The Bugatti Veyron. What was the point?

Clarke Gable was a big fan of iconic British sports car maker, Aston Martin. Legend has it that he once visited the factory in Newport Pagnell to see the latest model being built. Following a tour of the workshops and an agreeable lunch, the Hollywood legend turned to David Brown, the then entrepreneurial owner, and said “I’d like to own one of these new Astons. But as a famous movie star, I’ll bring valuable publicity to your company, so I’d only like to pay cost price.”

“That’s awfully decent of you Mr. Gable” replied Brown. “Most of our customers pay around £2,000 less than that.”

I’m reminded of this story because Volkswagen Group has just sold the 450th and final Bugatti Veyron, marking the end of one of the most exclusive supercars ever built. The last Veyron (imaginatively named La Finale) will be on display next week at the Geneva auto show before heading off to its new owner somewhere in the Gulf.

In all 450 Veyrons were sold for an average price of about EUR 2.3m each. Sounds good? Analysts Sanford Bernstein estimate that VW lost a jaw-dropping EUR 4.6m on every Veyron sold, putting David Brown’s negative margins in the shade and making the mighty Bugatti one of the biggest financial failures in the history of car-making.

Assuming the analysts are right, the group would need to sell more than 5,000 Polos to recover the cost of selling one Veyron. VW, which shifted 10.14m cars last year, can easily afford this kind of vanity project. Even losses of EUR 200m per year amount to less than rival OEMs spend on Formula 1.

And like F1, the theory is that prestige projects such as the Veyron showcase the technological excellence of the parent company. But is anyone really buying a Golf on the strength of the fact that a tiny, elite sub-set of the VW group is able to make a car which is capable of 253mph and convey its owner to the opera in comfort and style? I’m not convinced.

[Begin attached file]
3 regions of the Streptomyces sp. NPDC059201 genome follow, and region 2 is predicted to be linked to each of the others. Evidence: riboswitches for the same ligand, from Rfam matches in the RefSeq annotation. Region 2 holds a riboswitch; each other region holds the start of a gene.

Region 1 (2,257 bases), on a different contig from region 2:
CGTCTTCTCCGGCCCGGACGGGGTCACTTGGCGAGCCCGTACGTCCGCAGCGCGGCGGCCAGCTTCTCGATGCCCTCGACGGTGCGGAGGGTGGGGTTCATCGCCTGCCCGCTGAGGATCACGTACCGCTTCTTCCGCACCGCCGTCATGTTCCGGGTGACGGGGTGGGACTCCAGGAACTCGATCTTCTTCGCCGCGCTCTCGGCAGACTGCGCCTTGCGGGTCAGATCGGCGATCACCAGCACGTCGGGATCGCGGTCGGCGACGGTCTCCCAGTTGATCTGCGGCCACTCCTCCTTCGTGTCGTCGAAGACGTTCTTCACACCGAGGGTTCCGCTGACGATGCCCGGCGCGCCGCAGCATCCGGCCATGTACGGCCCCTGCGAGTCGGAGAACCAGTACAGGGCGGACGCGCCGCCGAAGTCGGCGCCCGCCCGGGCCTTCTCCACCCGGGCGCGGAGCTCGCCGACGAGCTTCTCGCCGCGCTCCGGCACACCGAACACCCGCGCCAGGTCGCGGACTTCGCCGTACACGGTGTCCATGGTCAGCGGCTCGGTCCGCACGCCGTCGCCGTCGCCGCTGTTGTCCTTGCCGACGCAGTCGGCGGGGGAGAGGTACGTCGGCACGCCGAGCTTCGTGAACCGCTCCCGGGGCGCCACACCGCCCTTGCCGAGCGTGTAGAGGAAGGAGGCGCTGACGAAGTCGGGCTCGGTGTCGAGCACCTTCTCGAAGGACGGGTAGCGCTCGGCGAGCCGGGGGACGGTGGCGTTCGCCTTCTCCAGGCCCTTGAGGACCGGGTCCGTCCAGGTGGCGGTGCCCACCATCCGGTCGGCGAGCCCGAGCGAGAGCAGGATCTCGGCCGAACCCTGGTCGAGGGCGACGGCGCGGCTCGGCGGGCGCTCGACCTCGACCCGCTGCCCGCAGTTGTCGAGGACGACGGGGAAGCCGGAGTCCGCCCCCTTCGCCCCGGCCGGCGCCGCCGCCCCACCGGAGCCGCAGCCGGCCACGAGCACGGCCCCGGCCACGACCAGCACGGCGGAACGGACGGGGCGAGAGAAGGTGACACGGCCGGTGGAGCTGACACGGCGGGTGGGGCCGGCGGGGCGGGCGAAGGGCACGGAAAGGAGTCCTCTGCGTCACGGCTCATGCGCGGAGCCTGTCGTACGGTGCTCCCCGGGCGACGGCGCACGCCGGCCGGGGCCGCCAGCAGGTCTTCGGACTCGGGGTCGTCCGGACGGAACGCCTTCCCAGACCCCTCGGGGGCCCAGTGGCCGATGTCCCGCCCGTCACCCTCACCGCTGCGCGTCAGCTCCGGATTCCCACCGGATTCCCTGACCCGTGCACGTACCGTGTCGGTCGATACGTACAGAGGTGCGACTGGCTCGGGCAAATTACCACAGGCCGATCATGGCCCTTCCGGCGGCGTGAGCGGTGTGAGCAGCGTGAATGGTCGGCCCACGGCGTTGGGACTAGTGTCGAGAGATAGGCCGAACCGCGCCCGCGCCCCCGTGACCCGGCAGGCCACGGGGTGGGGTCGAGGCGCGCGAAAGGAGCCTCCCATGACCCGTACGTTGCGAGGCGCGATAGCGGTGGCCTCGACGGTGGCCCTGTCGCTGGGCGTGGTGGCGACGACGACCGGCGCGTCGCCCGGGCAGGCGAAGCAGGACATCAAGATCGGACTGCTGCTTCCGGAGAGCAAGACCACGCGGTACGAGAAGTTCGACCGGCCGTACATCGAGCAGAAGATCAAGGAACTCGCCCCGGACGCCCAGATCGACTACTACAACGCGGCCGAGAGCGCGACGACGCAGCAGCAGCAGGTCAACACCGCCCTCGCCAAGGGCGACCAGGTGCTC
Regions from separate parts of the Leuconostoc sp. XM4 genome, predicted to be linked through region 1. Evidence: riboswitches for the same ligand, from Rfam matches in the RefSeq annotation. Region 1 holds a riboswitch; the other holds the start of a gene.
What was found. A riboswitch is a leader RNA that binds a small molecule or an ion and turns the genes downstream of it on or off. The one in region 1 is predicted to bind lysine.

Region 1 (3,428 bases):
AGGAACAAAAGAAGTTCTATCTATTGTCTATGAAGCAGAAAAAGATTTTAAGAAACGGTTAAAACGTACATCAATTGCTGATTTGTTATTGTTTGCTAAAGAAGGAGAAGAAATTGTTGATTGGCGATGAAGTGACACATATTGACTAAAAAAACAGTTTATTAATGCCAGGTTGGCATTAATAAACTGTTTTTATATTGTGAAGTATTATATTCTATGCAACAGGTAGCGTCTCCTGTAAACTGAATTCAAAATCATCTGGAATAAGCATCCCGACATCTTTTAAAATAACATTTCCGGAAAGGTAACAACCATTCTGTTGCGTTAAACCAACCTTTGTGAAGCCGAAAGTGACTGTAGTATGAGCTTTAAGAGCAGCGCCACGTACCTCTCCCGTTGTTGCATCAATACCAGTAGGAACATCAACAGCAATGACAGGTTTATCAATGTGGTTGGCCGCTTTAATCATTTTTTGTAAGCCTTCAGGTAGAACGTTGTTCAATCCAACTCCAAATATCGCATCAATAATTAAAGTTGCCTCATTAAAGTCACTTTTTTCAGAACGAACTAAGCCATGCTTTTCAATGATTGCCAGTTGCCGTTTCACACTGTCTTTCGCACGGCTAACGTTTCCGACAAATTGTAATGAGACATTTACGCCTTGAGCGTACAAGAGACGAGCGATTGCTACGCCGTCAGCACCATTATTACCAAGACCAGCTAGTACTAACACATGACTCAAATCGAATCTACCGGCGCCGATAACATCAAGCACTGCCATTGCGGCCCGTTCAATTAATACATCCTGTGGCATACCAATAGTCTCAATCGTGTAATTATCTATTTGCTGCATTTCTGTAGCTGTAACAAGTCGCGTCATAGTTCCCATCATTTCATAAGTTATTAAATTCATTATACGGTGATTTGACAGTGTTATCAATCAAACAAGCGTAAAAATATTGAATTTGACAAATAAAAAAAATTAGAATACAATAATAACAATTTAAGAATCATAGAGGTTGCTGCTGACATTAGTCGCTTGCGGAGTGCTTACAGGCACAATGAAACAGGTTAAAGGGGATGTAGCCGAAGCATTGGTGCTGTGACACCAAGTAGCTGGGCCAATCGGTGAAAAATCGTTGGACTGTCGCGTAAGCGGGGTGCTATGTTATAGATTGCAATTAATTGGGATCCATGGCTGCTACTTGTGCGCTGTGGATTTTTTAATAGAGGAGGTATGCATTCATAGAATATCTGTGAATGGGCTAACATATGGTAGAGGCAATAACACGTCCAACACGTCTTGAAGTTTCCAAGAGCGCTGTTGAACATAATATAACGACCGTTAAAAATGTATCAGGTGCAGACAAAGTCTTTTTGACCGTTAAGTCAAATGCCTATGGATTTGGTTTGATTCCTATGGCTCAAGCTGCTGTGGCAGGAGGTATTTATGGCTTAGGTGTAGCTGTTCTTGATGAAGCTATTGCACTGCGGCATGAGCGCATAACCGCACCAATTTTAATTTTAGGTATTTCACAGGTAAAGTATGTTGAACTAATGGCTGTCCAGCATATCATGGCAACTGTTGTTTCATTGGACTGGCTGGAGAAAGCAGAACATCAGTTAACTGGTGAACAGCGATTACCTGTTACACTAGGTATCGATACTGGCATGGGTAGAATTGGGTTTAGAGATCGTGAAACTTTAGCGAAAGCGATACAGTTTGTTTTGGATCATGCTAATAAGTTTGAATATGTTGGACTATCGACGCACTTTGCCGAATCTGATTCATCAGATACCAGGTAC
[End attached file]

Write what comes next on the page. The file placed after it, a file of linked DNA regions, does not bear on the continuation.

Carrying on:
Mazda famously used the now iconic MX5 roadster as a “halo car” to raise the sporty credentials of its otherwise ordinary family models. But the MX5 is a perfectly attainable proposition for most Mazda customers. It could easily be a second car, or retirement treat. It’s a common sight on the roads, helping to lend the marque a more youthful, fun image. And whether it actually raises the status of Mazda’s saloon car range or not, the MX5 has always made a healthy contribution to the bottom line. It makes sense. I’m not so sure the same can be said for Dr. Piech’s masterpiece, brilliant though it is.

Personally, I think I love and hate the idea of the Veyron in equal measure. I admire the undeniable feats of technical excellence and refusal to compromise on the part of the engineers who created it. At the same time though, I can’t help but find it vulgar, excessive and a little pointless. 10 radiators? 8mpg urban? EUR 28,000 for a set of 4 tyres that have to be changed every 2,500 KM?

VW is already working on a successor to the Veyron. No doubt it will be even more spectacular than its predecessor. Doubtless the well-heeled of Moscow and Dubai can’t wait to find out what it will look like. I’m more interested to know if VW will find a way to make it pay for itself.